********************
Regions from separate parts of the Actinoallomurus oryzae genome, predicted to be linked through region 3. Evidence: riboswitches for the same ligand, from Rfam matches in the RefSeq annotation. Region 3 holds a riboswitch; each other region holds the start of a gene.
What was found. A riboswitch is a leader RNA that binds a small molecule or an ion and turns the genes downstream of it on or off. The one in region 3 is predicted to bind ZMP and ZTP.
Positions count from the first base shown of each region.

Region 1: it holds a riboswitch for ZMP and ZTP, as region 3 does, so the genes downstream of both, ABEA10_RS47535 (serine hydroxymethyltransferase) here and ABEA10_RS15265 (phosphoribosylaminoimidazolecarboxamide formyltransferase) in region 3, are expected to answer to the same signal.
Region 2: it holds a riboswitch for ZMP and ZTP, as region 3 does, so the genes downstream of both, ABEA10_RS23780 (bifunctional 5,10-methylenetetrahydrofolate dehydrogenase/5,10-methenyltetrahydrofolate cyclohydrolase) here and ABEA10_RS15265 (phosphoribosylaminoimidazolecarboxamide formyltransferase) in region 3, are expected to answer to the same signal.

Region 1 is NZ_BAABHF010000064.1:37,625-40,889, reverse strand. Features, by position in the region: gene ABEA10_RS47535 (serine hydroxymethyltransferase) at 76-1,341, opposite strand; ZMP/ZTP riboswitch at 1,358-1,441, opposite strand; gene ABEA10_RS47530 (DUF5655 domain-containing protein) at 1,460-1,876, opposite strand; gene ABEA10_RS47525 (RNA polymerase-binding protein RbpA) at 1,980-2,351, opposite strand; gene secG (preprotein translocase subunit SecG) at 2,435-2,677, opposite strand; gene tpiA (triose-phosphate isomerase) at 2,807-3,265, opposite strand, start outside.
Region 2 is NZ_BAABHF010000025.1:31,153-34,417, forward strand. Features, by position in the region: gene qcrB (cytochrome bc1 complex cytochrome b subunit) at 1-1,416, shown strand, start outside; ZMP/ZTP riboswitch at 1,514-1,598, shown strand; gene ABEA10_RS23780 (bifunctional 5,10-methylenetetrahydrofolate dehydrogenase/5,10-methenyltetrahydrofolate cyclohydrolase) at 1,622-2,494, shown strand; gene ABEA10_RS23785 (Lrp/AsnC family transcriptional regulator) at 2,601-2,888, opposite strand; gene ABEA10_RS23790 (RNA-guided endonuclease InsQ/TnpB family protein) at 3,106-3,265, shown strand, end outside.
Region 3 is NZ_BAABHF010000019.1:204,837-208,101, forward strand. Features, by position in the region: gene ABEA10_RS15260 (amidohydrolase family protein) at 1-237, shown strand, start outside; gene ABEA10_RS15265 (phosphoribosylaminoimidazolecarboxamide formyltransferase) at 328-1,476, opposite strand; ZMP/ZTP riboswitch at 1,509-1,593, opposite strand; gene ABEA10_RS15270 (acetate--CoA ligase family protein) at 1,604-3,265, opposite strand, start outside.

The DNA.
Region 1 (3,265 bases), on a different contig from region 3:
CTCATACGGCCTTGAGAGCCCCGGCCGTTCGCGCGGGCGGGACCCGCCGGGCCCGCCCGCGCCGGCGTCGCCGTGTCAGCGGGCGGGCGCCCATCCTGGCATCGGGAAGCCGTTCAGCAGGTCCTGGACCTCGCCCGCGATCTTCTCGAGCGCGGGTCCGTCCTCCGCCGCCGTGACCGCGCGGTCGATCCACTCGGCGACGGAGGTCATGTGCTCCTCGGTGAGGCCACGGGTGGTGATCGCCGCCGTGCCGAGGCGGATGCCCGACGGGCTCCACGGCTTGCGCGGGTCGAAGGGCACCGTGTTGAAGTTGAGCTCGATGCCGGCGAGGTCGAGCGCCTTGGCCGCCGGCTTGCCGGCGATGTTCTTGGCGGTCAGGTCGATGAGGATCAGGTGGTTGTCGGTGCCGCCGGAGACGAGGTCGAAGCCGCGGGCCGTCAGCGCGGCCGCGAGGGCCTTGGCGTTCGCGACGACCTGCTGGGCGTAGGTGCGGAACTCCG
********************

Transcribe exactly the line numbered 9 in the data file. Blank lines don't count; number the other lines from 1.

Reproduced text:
The DNA.